Video Answers Why Some Succumb to Hate

The Jewish world is still coping with the aftermath of Monday’s violence in Jerusalem. Today Reuven Rivlin, the Speaker of Israel’s Knesset visited a 17-year-old Arab in the hospital where he was still recovering from injuries inflicted by a gang of Jewish teenagers who assaulted him and two others in the capital’s Zion Square. Rivlin condemned the attack and said Israel must increase his efforts to combat hate via education. Rivlin’s sentiments were entirely correct and echoed those of every other leading Israeli political figure. But that hasn’t stopped many observers from highlighting this crime and other incidents as proof that Israel is beset with hate. But as much as Jews are beating their breasts wondering why Jewish kids would behave in this manner, a partial answer was readily available. As the Arab media monitoring group MEMRI reported, the broadcast of hate directed at Jews via official Palestinian media is making it difficult for some Israelis, especially those who have grown up in the shadow of the suicide bombings of the second intifada to accept the idea that they shouldn’t respond in kind.  20120807_8910740720120807230456_thumb Video Answers Why Some Succumb to Hate

A good example of the depth of this hatred is exhibited in this segment broadcast by Aqsa TV, the official television of the Hamas government of Gaza. In it, Ahlam Tamimi, who in 2001 took part in the bombing of the Sbarro pizza restaurant in Jerusalem happily boasted of her role in the murder of 15 people, including seven children as her interviewer smiled along as she recounted her joy at taking part in such an atrocity. But what is so chilling about this video — which is provided by the invaluable Arab media monitor group MEMRI — is not just her perverse pride in the crime but that she is sure that the Palestinian people not only approve of her conduct but also agree that she should be considered a heroine rather than a sociopath. Given the way she is treated in this interview, it’s hard to argue with her opinion on that score. As I first wrote yesterday, since Israelis are well aware of this disturbing reality, how can we then be surprised when a small minority of Jews react to this situation with anger and violence?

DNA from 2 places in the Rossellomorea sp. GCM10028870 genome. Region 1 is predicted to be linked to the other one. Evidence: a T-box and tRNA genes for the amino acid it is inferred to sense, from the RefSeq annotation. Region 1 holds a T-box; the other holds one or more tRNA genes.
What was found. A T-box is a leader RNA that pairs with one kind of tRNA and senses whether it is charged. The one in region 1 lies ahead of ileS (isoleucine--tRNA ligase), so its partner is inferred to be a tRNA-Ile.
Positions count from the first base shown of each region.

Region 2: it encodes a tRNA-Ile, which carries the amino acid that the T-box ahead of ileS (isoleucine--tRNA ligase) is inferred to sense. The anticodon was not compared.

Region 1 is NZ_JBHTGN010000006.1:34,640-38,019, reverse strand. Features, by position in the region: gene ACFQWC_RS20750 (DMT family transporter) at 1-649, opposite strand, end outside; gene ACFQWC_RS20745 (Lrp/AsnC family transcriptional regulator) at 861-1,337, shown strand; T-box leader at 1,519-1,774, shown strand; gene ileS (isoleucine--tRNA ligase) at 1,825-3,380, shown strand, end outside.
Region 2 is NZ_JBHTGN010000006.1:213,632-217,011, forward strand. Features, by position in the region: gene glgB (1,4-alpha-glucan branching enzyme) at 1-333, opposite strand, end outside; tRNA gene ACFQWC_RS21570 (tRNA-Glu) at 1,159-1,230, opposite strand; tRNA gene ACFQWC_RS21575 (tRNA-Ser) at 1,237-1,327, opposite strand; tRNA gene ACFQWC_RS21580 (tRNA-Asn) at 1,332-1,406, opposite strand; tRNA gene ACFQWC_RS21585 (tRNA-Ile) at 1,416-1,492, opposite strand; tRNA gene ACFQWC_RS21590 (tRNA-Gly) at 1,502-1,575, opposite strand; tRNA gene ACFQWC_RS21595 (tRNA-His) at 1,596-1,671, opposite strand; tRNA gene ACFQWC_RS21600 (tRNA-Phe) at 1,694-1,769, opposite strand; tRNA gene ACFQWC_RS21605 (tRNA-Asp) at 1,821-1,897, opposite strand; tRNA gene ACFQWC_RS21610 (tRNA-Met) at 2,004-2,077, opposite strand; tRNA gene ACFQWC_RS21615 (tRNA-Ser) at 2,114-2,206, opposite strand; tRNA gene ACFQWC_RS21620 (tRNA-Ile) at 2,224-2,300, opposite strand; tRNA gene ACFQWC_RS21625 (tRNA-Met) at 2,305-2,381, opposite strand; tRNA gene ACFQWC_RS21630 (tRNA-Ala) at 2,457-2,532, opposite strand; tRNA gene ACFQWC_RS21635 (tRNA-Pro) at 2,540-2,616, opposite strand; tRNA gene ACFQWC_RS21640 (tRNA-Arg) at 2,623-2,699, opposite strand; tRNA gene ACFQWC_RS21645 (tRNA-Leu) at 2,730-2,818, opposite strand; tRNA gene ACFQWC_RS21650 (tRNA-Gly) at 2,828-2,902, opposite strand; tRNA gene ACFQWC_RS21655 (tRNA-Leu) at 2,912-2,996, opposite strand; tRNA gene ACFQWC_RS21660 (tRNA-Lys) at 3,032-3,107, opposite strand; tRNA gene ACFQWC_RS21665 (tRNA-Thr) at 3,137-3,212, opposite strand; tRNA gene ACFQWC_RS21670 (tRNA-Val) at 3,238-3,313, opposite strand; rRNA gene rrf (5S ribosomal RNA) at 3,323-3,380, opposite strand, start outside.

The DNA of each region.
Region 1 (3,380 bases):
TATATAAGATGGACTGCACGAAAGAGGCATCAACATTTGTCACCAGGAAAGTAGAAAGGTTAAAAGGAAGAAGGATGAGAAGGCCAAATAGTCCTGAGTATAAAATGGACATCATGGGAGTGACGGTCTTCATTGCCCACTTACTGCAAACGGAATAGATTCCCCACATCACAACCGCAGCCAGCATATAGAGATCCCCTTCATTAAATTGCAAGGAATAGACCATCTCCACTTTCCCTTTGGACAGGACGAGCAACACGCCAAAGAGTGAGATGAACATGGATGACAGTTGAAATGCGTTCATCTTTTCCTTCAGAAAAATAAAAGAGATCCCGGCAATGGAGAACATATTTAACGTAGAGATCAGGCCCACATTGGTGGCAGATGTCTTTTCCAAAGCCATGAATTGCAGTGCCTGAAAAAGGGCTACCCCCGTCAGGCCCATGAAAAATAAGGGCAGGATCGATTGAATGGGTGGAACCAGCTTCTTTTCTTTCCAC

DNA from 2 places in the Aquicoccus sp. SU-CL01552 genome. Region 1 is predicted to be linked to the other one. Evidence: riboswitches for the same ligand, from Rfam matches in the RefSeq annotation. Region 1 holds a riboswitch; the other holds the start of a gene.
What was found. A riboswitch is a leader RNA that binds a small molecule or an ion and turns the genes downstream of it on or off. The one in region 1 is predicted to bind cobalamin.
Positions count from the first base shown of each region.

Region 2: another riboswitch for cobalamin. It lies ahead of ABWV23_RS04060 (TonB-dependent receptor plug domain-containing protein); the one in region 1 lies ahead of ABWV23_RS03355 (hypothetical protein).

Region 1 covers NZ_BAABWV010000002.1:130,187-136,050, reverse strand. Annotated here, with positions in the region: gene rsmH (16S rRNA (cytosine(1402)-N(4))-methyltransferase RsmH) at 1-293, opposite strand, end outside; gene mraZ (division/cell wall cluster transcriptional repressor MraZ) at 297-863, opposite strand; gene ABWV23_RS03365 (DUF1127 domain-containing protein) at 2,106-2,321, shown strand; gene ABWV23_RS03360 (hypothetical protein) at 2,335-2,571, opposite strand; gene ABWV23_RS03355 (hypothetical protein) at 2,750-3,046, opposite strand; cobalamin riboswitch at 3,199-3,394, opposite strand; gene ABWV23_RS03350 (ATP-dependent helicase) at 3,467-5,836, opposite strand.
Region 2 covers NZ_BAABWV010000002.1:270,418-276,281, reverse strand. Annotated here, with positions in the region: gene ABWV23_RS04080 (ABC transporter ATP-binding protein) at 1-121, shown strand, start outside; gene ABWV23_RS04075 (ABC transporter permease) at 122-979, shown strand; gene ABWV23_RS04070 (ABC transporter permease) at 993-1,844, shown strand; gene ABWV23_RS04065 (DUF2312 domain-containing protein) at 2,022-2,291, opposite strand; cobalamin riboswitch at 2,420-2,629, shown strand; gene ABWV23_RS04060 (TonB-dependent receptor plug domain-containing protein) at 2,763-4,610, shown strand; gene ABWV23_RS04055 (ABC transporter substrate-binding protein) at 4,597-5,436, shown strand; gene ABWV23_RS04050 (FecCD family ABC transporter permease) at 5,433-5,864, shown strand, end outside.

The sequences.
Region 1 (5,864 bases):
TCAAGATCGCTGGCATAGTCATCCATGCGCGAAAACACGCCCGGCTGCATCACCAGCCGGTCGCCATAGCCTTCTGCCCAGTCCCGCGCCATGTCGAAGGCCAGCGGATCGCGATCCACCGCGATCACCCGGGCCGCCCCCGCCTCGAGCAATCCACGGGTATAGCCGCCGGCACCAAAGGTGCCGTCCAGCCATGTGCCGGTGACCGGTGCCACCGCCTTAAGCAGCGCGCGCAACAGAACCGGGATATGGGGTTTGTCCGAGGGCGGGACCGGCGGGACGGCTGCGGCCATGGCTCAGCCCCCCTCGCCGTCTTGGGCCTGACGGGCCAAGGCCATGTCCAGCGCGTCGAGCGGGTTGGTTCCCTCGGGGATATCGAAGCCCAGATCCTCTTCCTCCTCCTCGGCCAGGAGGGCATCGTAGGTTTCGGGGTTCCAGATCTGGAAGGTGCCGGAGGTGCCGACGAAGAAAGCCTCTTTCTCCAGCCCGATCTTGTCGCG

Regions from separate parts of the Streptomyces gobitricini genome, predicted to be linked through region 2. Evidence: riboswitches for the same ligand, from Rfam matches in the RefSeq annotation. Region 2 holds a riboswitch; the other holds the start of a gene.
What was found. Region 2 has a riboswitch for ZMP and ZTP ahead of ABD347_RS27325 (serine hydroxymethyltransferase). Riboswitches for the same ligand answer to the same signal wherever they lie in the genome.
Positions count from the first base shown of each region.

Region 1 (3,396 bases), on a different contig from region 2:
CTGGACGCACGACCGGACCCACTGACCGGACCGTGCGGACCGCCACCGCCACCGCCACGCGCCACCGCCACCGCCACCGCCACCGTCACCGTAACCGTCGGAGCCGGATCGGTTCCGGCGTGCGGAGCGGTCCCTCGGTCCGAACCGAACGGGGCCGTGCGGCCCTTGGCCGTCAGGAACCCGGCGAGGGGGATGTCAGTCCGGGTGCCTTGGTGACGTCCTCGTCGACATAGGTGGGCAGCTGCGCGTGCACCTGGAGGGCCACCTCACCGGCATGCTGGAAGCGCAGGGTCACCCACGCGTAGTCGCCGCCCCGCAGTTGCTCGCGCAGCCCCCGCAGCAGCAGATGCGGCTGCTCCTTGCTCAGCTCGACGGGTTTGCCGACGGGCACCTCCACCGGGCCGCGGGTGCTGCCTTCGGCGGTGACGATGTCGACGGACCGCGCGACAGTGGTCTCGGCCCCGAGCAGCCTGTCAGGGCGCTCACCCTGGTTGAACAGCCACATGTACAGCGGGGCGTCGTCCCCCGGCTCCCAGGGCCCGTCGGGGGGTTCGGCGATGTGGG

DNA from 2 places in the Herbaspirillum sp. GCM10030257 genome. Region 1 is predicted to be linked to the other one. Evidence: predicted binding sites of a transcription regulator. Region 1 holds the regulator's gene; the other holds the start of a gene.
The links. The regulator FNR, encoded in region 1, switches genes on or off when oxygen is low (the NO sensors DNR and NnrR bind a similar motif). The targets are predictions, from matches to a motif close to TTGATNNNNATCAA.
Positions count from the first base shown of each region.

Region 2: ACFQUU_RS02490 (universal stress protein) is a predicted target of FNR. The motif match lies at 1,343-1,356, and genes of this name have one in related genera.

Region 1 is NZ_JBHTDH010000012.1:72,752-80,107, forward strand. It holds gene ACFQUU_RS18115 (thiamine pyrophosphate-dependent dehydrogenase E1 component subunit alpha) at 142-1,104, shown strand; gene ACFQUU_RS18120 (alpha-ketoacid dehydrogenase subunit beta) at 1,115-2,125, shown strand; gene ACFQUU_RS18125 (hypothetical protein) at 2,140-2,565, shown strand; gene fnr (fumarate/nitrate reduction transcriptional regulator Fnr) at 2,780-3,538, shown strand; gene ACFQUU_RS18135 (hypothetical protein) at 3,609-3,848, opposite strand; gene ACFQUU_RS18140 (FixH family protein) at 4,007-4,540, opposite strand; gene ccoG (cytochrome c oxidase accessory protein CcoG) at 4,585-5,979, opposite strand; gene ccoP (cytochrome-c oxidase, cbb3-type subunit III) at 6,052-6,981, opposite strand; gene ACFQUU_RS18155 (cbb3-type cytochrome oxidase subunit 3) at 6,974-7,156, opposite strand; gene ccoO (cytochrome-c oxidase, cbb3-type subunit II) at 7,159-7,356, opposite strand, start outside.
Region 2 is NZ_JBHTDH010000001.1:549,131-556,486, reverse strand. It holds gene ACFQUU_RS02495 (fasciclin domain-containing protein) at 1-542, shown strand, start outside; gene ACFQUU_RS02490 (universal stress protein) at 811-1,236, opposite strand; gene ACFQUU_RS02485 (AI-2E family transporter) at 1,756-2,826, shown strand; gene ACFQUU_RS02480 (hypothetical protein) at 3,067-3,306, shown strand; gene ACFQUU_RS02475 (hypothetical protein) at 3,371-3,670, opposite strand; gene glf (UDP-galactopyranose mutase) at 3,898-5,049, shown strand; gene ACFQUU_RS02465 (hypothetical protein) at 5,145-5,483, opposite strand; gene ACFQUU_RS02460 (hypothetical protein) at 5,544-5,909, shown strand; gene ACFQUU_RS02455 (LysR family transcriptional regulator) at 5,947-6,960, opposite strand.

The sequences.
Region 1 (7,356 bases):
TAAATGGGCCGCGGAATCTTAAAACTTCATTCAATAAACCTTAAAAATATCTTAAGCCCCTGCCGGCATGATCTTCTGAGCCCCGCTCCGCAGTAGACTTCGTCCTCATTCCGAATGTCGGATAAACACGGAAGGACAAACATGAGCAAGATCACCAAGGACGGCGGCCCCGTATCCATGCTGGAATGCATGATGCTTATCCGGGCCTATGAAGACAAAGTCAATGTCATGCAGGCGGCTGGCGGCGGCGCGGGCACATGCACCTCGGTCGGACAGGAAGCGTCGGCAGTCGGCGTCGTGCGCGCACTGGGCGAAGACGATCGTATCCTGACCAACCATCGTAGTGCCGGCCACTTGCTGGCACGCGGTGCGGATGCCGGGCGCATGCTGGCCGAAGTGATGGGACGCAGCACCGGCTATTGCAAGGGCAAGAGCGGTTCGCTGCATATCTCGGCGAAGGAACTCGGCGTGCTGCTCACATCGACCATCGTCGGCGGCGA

Tamimi, a college student and part-time journalist, was sentenced to 16 terms of life in prison for helping to lead the suicide bomber to the Sbarro outlet. The crime, which was perpetrated on a Friday, caught many young mothers and their children in the place where they had stopped for lunch during pre-Sabbath shopping. Ten years later she was released from prison as part of the deal with Hamas to gain the release of kidnapped soldier Gilad Shalit after which Tamimi returned in triumph to Gaza where she continues to receive the acclaim of Palestinians.

Watching this video is a chilling experience for anyone who remembers the shocking pictures of the aftermath of the crime as bloody body parts and dismembered bodies of women and children littered the street in front of the restaurant. Here’s what Tamimi says about her escape from the crime scene:

Afterwards, when I took the bus, the Palestinians around Damascus Gate [in Jerusalem] were all smiling. You could sense that everybody was happy. When I got on the bus, nobody knew that it was me who had led [the suicide bomber to the target] … I was feeling quite strange, because I had left [the bomber] ‘Izz Al-Din behind, but inside the bus, they were all congratulating one another. They didn’t even know one another, yet they were exchanging greetings…While I was sitting on the bus, the driver turned on the radio. But first, let me tell you about the gradual rise in the number of casualties. While I was on the bus and everybody was congratulating one another.

After hearing an initial report that only “three people were killed